14 Issues of Implementation for governments and donors Food Aid problems Poor donor coordination of agriculture and rural development programs Developing country governments often neglect agriculture and rural development (when they pay attention - China, India, Uganda, Brazil for example - good results are obtained Industrial country agricultural tariffs and subsidies The technology gap

15 The challenge of measuring progress or lack thereof Data required for monitoring and evaluation of policy, investments and marketing system has moved way beyond agriculture Importance of data at national and international level to monitor trends in food and agriculture production, yields, prices, input prices, processing, employment, input use (including water and land), soil degradation, water quality, household budgets, income Data which allows deduction regarding causality The strategy and issues presented above are based on past studies of causality, along with assumptions, ideology – to be challenged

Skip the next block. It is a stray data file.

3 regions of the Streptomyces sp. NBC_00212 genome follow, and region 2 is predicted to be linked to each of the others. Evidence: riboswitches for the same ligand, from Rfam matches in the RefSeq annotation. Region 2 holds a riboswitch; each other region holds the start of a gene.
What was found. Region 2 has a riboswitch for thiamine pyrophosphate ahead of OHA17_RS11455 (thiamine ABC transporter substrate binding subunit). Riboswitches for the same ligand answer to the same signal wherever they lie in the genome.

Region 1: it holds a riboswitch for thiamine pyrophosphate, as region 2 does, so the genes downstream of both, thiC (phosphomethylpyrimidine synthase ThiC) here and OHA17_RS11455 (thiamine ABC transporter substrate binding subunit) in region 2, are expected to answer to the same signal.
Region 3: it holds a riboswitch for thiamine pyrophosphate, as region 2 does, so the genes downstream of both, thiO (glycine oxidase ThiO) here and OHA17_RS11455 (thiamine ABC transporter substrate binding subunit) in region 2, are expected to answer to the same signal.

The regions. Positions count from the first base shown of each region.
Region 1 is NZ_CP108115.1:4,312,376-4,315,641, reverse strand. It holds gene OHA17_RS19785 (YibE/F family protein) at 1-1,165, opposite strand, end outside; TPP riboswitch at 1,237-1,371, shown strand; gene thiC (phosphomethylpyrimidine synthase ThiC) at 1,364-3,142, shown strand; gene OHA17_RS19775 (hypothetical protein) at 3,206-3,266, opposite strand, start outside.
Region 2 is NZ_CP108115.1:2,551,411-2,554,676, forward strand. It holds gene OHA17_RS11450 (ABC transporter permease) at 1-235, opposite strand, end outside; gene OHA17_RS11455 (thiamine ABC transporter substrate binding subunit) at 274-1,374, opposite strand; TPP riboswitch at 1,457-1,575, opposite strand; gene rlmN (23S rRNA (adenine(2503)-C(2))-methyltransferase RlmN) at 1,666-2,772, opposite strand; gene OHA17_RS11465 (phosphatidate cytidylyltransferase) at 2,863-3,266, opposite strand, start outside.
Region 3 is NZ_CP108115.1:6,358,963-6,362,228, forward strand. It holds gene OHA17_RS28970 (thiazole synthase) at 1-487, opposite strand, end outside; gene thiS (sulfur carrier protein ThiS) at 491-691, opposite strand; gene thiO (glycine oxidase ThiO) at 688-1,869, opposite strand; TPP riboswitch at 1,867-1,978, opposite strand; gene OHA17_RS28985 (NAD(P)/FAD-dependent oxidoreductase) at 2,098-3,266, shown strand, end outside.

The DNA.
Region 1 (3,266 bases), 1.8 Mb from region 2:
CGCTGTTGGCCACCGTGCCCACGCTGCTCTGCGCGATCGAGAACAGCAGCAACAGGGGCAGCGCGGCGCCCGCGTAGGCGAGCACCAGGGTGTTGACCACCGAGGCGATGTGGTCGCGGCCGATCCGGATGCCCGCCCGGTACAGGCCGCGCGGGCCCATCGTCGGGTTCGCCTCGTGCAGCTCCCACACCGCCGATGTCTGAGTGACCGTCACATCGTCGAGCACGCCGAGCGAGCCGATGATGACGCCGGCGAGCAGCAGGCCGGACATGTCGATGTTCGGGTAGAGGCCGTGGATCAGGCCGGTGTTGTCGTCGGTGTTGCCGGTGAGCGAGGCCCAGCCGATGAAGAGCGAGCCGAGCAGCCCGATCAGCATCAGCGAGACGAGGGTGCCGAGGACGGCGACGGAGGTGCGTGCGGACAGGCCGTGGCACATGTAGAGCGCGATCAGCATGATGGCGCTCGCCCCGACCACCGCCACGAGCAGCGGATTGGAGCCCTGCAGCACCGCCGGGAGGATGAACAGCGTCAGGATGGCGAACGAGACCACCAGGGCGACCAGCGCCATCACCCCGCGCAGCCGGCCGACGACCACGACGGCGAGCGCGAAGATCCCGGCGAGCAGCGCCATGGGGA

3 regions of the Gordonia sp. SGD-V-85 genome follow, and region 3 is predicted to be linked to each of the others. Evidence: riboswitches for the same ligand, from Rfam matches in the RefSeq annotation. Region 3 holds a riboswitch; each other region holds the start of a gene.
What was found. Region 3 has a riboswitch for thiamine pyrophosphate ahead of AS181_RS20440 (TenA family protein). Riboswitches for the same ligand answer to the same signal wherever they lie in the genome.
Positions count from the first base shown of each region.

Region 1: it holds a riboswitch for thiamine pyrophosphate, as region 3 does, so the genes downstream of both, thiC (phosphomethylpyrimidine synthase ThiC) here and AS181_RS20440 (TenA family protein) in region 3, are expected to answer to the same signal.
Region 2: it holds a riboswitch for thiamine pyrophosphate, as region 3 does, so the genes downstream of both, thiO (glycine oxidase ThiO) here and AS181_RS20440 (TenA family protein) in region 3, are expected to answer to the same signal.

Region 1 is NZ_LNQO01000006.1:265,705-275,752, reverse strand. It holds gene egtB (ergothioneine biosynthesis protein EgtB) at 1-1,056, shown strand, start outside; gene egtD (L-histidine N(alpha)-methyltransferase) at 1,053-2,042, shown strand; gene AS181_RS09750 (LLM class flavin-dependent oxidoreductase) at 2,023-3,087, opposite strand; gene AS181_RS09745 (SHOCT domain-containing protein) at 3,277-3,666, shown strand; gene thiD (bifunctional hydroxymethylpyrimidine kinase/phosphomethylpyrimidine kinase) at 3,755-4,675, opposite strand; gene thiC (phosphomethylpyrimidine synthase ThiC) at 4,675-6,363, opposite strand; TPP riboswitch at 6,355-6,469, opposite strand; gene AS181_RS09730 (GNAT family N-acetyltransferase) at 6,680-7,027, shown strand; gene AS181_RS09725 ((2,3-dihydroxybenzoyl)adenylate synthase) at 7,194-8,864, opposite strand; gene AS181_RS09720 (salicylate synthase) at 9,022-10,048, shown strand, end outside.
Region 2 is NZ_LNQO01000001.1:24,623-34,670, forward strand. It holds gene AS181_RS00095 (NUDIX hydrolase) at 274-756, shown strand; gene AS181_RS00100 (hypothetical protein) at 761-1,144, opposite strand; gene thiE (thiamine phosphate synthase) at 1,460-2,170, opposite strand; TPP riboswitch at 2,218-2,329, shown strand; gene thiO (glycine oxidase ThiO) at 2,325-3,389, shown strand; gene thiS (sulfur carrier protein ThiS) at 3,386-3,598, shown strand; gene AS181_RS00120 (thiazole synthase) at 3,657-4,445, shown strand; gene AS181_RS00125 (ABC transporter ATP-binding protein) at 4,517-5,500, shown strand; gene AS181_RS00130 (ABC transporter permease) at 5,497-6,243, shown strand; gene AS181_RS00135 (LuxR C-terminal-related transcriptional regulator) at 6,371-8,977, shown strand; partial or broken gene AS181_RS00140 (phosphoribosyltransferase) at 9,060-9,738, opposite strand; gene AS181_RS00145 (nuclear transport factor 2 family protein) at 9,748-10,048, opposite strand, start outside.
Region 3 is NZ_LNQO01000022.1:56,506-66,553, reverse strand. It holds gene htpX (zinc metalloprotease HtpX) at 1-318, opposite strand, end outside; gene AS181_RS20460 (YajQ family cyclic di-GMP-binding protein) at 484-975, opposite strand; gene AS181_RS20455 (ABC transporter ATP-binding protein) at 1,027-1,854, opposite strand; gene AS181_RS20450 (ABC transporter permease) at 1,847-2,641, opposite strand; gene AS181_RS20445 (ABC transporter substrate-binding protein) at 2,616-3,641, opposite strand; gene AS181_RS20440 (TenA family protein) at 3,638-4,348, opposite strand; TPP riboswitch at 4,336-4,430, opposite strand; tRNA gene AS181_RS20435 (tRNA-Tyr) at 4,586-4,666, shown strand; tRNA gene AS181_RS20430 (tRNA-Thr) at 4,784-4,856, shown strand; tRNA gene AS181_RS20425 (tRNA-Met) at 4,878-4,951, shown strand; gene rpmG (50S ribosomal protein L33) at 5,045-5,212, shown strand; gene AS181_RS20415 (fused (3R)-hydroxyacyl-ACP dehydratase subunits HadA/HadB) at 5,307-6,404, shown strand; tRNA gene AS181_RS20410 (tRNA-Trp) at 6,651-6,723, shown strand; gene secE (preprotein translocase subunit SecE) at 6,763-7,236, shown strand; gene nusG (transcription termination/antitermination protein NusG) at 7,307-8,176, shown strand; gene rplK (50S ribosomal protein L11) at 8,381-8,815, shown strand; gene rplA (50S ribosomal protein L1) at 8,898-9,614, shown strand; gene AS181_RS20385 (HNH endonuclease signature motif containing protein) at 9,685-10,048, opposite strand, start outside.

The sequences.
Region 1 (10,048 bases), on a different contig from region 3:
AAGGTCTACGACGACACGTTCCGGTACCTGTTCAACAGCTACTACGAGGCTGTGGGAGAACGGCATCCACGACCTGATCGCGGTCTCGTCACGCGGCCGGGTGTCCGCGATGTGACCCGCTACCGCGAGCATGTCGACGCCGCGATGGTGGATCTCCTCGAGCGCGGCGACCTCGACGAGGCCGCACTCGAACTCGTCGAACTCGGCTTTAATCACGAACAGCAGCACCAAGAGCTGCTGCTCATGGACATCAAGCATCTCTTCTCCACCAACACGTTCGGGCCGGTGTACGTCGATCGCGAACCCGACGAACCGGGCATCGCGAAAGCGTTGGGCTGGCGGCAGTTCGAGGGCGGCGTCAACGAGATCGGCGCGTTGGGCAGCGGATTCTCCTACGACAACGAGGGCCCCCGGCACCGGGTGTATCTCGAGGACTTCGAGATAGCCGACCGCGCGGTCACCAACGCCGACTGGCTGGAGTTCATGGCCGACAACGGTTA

16 The challenge of measuring progress or lack thereof, cont. Strategy impact needs to be monitored by region (or more decentralized), by income category, by farm size, by crop, by industry Need for more rural statistics, not just agriculture. Rural education, health, energy, infrastructure, environment, industry More on hunger (related to MDG of hunger reduction) – nutrition, infant mortality, food security Suggests even more focus on household data of producers and consumers

17 The challenge to you …. Available data is out-dated (note end period in data in this presentation is often 2002). This is not helpful as a management tool Data not disaggregated enough Data on other rural indicators (rural health, education, infrastructure, finance, energy, environment) even worse than agriculture

18 The challenge to you …. Cont. Data on health and nutrition are poor Country capacity is weakest where needed most (in the poorest countries) International efforts under-funded and not always well coordinated